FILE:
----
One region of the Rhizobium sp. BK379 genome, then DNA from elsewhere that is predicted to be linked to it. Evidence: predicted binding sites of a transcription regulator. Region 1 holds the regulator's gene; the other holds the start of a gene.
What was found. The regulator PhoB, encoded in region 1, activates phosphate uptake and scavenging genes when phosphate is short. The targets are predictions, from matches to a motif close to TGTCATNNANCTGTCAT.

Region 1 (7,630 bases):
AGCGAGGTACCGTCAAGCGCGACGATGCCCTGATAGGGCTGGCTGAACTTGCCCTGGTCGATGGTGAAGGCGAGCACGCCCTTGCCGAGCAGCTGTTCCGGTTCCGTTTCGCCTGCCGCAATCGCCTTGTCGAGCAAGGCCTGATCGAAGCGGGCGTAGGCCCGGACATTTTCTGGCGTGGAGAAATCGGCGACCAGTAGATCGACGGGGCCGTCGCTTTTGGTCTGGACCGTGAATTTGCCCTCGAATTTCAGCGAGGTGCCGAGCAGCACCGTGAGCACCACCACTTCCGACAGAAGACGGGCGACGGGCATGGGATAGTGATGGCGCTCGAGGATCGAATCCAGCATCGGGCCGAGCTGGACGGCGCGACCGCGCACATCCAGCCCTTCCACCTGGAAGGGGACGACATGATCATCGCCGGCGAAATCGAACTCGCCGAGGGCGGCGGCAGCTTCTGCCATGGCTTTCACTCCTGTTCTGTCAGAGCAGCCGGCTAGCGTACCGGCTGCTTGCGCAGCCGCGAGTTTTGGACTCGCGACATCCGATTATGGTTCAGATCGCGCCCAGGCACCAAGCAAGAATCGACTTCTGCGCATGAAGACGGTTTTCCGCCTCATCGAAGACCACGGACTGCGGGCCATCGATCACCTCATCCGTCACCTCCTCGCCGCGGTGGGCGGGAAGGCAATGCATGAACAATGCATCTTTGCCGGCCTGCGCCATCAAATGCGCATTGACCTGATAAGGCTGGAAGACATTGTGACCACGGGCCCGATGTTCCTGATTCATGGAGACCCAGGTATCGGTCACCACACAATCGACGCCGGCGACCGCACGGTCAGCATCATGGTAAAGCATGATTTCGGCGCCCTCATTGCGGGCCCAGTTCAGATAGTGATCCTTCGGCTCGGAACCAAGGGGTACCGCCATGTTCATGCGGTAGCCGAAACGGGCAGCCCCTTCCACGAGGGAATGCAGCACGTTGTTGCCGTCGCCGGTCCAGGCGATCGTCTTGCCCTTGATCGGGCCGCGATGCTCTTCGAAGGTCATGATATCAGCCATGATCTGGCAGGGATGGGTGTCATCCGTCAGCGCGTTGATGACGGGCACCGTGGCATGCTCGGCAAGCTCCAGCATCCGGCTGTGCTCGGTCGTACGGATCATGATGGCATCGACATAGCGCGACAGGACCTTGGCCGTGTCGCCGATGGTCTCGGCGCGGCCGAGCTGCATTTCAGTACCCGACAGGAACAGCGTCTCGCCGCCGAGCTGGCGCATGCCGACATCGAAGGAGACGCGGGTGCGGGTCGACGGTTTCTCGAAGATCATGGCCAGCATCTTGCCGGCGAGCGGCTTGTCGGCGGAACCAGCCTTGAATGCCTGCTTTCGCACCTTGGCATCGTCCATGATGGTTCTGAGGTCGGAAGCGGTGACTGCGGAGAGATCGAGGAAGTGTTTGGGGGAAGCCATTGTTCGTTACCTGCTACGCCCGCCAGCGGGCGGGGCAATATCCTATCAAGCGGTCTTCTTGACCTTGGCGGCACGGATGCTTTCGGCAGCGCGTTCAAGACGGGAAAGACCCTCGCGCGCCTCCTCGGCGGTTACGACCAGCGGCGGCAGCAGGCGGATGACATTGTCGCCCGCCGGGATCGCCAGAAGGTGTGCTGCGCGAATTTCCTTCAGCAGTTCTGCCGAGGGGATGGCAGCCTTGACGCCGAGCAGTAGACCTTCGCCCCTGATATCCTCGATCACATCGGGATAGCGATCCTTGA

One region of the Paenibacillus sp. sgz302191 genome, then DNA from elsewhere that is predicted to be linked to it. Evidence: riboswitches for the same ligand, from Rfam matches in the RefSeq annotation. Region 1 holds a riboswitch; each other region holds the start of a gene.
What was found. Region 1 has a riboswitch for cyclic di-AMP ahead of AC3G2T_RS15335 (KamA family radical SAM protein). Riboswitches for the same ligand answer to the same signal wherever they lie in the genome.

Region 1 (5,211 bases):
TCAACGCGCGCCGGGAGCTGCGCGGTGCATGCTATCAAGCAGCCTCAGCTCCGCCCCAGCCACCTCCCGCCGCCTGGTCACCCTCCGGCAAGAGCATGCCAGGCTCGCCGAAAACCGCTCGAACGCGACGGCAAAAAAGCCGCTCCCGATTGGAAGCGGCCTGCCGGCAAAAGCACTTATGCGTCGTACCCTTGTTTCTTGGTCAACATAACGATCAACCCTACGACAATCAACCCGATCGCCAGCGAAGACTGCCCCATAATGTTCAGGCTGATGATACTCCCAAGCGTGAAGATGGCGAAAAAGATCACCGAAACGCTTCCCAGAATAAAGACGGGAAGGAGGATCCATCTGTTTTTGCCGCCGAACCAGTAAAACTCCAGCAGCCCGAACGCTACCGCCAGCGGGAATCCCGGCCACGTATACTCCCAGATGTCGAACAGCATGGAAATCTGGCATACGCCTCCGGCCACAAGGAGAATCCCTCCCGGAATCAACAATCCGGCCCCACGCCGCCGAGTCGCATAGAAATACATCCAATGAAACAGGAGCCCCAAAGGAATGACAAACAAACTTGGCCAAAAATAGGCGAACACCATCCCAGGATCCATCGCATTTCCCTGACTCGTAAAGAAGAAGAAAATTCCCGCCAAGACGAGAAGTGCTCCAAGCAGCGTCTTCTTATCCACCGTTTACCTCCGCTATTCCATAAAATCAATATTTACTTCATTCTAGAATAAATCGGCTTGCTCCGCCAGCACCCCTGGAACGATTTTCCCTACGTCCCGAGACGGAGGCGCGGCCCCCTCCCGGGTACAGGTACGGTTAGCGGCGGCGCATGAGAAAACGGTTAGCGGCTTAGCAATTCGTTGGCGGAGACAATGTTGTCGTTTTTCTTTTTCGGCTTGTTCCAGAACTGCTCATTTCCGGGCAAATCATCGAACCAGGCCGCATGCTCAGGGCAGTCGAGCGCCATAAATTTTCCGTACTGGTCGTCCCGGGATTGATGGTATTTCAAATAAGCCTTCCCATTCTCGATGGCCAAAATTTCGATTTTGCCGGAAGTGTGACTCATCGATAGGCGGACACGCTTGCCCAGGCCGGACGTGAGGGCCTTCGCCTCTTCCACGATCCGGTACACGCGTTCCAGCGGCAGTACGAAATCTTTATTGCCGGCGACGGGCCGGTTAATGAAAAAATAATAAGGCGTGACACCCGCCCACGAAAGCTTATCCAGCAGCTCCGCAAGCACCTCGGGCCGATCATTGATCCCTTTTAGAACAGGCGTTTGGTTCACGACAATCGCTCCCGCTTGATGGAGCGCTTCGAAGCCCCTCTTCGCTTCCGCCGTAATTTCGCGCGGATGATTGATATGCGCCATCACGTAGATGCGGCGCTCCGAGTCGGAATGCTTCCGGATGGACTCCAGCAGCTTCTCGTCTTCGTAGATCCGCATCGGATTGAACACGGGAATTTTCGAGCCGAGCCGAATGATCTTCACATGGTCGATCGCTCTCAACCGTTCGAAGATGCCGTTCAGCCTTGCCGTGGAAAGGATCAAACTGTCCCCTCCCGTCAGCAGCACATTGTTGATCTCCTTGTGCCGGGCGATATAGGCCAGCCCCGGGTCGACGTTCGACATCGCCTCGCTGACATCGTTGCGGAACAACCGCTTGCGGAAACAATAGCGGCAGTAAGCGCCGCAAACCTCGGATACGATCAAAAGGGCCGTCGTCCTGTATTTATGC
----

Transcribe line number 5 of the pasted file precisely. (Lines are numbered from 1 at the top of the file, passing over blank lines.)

One region of the Paenibacillus sp. sgz302191 genome, then DNA from elsewhere that is predicted to be linked to it. Evidence: riboswitches for the same ligand, from Rfam matches in the RefSeq annotation. Region 1 holds a riboswitch; each other region holds the start of a gene.